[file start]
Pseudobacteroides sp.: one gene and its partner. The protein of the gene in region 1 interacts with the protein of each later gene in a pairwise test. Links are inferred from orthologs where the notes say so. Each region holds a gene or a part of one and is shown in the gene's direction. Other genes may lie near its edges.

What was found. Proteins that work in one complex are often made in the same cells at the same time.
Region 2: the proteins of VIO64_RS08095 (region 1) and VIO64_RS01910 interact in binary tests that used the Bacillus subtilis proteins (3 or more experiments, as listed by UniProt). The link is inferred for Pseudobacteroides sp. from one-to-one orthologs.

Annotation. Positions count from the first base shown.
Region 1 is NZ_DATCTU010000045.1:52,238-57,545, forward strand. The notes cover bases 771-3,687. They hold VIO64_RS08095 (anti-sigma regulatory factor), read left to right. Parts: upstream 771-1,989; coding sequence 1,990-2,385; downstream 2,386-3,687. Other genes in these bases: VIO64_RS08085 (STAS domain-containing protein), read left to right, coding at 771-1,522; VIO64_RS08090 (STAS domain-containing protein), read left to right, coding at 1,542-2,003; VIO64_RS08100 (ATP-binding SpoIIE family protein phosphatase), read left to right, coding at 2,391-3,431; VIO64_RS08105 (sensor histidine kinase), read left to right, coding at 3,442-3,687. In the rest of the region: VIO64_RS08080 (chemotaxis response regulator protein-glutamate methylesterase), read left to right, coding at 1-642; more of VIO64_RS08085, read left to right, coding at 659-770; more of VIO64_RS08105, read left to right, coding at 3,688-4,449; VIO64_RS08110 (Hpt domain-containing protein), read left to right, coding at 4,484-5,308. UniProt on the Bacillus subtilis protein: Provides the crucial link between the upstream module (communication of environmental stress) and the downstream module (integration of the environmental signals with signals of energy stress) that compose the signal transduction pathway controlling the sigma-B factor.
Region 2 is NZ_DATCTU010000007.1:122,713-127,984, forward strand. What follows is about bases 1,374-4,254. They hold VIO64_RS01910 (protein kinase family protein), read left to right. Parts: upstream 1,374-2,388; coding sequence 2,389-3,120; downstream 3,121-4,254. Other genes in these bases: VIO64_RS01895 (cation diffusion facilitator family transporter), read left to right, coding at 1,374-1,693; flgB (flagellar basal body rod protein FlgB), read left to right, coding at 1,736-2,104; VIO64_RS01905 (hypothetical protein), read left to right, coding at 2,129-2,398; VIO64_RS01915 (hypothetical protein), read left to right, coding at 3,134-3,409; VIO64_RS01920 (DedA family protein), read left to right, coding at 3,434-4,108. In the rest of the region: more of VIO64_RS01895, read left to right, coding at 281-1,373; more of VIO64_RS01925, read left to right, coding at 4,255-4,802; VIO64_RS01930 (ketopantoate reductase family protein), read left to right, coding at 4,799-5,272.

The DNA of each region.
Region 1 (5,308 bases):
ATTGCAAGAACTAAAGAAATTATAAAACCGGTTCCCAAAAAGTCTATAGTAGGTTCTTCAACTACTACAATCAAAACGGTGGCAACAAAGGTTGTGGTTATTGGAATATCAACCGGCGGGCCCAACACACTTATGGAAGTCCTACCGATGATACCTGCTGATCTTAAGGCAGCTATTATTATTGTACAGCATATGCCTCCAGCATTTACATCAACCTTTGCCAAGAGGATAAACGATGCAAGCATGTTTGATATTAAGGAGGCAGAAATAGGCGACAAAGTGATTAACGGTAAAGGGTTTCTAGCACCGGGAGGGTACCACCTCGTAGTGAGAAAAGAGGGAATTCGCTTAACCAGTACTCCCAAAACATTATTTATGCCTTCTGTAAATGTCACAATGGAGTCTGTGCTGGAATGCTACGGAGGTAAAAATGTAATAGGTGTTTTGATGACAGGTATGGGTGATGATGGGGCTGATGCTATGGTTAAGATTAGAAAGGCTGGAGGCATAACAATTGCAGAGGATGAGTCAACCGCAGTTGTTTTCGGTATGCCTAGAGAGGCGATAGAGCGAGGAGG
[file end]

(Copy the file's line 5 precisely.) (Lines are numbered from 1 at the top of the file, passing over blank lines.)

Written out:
Region 1 is NZ_DATCTU010000045.1:52,238-57,545, forward strand. The notes cover bases 771-3,687. They hold VIO64_RS08095 (anti-sigma regulatory factor), read left to right. Parts: upstream 771-1,989; coding sequence 1,990-2,385; downstream 2,386-3,687. Other genes in these bases: VIO64_RS08085 (STAS domain-containing protein), read left to right, coding at 771-1,522; VIO64_RS08090 (STAS domain-containing protein), read left to right, coding at 1,542-2,003; VIO64_RS08100 (ATP-binding SpoIIE family protein phosphatase), read left to right, coding at 2,391-3,431; VIO64_RS08105 (sensor histidine kinase), read left to right, coding at 3,442-3,687. In the rest of the region: VIO64_RS08080 (chemotaxis response regulator protein-glutamate methylesterase), read left to right, coding at 1-642; more of VIO64_RS08085, read left to right, coding at 659-770; more of VIO64_RS08105, read left to right, coding at 3,688-4,449; VIO64_RS08110 (Hpt domain-containing protein), read left to right, coding at 4,484-5,308. UniProt on the Bacillus subtilis protein: Provides the crucial link between the upstream module (communication of environmental stress) and the downstream module (integration of the environmental signals with signals of energy stress) that compose the signal transduction pathway controlling the sigma-B factor.